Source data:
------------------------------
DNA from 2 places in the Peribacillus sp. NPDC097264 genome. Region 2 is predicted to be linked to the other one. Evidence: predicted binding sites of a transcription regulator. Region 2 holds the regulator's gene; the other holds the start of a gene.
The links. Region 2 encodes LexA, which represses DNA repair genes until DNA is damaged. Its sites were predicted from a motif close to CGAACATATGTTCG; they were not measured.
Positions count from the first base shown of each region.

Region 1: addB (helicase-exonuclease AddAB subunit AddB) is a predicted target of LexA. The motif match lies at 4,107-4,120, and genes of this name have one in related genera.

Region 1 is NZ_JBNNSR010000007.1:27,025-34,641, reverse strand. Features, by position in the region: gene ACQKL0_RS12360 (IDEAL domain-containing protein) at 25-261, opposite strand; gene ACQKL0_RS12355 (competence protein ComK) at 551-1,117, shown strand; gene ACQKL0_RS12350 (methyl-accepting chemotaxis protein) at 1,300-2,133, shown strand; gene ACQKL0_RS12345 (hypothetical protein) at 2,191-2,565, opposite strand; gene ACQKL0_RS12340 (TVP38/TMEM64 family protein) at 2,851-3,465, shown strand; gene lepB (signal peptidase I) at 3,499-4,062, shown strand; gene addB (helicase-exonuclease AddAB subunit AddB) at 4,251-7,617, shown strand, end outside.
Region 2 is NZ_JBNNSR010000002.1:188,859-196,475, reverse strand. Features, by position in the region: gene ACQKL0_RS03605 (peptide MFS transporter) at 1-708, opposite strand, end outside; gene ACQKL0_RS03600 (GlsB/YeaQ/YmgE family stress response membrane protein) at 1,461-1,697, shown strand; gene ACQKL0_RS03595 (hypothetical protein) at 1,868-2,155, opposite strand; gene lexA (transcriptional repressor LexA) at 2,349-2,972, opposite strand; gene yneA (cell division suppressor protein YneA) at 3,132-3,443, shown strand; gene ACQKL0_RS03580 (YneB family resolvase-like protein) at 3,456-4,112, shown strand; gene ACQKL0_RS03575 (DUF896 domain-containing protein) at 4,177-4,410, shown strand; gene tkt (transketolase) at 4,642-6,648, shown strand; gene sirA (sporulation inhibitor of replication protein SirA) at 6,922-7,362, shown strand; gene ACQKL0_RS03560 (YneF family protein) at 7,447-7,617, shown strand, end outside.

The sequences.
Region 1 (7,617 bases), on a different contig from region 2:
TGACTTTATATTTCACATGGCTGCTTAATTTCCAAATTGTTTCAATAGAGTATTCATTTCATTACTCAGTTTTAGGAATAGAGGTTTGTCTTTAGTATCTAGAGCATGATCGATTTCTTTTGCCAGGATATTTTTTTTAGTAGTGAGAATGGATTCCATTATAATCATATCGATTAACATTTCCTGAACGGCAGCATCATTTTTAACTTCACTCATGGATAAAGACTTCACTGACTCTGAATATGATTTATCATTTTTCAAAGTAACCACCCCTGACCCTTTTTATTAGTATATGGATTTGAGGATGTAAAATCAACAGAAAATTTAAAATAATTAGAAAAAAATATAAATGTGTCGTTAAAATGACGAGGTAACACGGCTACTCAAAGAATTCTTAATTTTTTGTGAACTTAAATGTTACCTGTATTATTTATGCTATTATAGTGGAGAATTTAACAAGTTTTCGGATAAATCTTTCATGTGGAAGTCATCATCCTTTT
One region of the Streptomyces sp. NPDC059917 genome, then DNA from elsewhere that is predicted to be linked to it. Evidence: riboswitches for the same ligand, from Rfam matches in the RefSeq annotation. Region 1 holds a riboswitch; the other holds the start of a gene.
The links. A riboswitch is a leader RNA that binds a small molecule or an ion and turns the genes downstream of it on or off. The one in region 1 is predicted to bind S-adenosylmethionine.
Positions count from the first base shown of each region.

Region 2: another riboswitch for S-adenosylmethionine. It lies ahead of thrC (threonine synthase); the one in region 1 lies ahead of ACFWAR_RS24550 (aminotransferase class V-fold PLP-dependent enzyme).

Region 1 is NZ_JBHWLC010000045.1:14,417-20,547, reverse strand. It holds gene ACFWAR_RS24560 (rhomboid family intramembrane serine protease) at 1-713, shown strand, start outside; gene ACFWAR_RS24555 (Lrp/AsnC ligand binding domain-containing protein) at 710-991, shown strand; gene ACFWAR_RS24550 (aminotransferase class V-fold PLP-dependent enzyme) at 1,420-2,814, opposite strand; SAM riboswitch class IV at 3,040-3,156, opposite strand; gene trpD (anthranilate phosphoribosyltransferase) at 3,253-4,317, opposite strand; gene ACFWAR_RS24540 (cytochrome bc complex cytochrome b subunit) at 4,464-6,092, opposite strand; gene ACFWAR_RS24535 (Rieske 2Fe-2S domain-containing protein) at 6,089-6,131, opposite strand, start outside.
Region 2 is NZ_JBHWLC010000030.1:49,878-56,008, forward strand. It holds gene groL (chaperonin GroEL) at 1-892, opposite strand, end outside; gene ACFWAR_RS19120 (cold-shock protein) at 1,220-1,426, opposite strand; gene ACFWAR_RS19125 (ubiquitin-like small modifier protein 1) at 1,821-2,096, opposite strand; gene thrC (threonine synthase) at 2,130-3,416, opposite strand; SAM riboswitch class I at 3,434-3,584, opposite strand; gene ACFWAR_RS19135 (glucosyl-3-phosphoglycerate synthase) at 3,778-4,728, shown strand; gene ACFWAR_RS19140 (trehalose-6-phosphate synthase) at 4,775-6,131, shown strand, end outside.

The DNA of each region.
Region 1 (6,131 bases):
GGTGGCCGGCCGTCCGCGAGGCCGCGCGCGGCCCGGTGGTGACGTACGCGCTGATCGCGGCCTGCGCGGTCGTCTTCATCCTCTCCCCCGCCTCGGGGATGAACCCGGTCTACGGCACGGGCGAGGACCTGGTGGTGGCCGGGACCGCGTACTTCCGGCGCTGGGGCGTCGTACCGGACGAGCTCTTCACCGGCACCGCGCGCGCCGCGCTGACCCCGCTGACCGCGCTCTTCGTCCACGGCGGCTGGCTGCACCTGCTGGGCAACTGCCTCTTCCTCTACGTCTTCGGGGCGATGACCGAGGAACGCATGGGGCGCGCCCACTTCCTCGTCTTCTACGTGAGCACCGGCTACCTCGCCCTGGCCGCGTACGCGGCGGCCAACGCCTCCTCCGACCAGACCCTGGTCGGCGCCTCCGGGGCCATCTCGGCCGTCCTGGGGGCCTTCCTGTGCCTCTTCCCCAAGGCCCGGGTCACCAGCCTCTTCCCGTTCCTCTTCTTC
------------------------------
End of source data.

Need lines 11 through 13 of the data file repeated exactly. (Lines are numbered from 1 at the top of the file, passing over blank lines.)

The links. A riboswitch is a leader RNA that binds a small molecule or an ion and turns the genes downstream of it on or off. The one in region 1 is predicted to bind S-adenosylmethionine.
Positions count from the first base shown of each region.

Region 2: another riboswitch for S-adenosylmethionine. It lies ahead of thrC (threonine synthase); the one in region 1 lies ahead of ACFWAR_RS24550 (aminotransferase class V-fold PLP-dependent enzyme).